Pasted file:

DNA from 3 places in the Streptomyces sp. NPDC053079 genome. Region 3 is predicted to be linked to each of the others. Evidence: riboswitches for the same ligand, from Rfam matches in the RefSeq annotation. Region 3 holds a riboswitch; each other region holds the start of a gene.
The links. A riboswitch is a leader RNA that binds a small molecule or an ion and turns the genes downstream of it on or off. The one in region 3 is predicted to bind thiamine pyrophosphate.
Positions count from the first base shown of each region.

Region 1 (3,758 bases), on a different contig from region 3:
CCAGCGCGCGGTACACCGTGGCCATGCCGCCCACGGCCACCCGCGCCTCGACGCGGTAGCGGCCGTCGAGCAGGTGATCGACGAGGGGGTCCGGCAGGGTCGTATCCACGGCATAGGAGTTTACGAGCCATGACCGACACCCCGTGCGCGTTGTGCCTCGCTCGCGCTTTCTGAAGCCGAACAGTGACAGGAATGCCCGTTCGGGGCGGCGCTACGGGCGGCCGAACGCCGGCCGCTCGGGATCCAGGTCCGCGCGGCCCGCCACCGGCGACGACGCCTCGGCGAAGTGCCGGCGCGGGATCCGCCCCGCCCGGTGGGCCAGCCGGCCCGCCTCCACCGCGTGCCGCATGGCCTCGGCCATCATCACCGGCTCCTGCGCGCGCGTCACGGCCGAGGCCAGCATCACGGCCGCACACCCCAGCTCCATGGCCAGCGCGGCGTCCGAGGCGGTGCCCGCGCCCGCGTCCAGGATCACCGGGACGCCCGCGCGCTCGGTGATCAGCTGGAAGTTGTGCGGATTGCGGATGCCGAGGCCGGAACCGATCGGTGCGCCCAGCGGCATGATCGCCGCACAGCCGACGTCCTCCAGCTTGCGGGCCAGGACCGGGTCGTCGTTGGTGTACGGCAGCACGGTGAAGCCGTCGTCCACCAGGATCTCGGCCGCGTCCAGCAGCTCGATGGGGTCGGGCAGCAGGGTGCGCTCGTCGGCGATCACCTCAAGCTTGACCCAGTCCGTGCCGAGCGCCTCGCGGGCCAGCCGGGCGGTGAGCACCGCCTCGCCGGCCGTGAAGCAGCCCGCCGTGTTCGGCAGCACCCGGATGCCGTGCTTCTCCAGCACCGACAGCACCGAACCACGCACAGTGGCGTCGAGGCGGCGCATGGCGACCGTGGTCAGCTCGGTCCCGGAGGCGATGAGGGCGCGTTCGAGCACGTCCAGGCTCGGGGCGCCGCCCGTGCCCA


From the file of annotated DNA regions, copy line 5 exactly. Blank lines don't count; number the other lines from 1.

CCAGCGCGCGGTACACCGTGGCCATGCCGCCCACGGCCACCCGCGCCTCGACGCGGTAGCGGCCGTCGAGCAGGTGATCGACGAGGGGGTCCGGCAGGGTCGTATCCACGGCATAGGAGTTTACGAGCCATGACCGACACCCCGTGCGCGTTGTGCCTCGCTCGCGCTTTCTGAAGCCGAACAGTGACAGGAATGCCCGTTCGGGGCGGCGCTACGGGCGGCCGAACGCCGGCCGCTCGGGATCCAGGTCCGCGCGGCCCGCCACCGGCGACGACGCCTCGGCGAAGTGCCGGCGCGGGATCCGCCCCGCCCGGTGGGCCAGCCGGCCCGCCTCCACCGCGTGCCGCATGGCCTCGGCCATCATCACCGGCTCCTGCGCGCGCGTCACGGCCGAGGCCAGCATCACGGCCGCACACCCCAGCTCCATGGCCAGCGCGGCGTCCGAGGCGGTGCCCGCGCCCGCGTCCAGGATCACCGGGACGCCCGCGCGCTCGGTGATCAGCTGGAAGTTGTGCGGATTGCGGATGCCGAGGCCGGAACCGATCGGTGCGCCCAGCGGCATGATCGCCGCACAGCCGACGTCCTCCAGCTTGCGGGCCAGGACCGGGTCGTCGTTGGTGTACGGCAGCACGGTGAAGCCGTCGTCCACCAGGATCTCGGCCGCGTCCAGCAGCTCGATGGGGTCGGGCAGCAGGGTGCGCTCGTCGGCGATCACCTCAAGCTTGACCCAGTCCGTGCCGAGCGCCTCGCGGGCCAGCCGGGCGGTGAGCACCGCCTCGCCGGCCGTGAAGCAGCCCGCCGTGTTCGGCAGCACCCGGATGCCGTGCTTCTCCAGCACCGACAGCACCGAACCACGCACAGTGGCGTCGAGGCGGCGCATGGCGACCGTGGTCAGCTCGGTCCCGGAGGCGATGAGGGCGCGTTCGAGCACGTCCAGGCTCGGGGCGCCGCCCGTGCCCA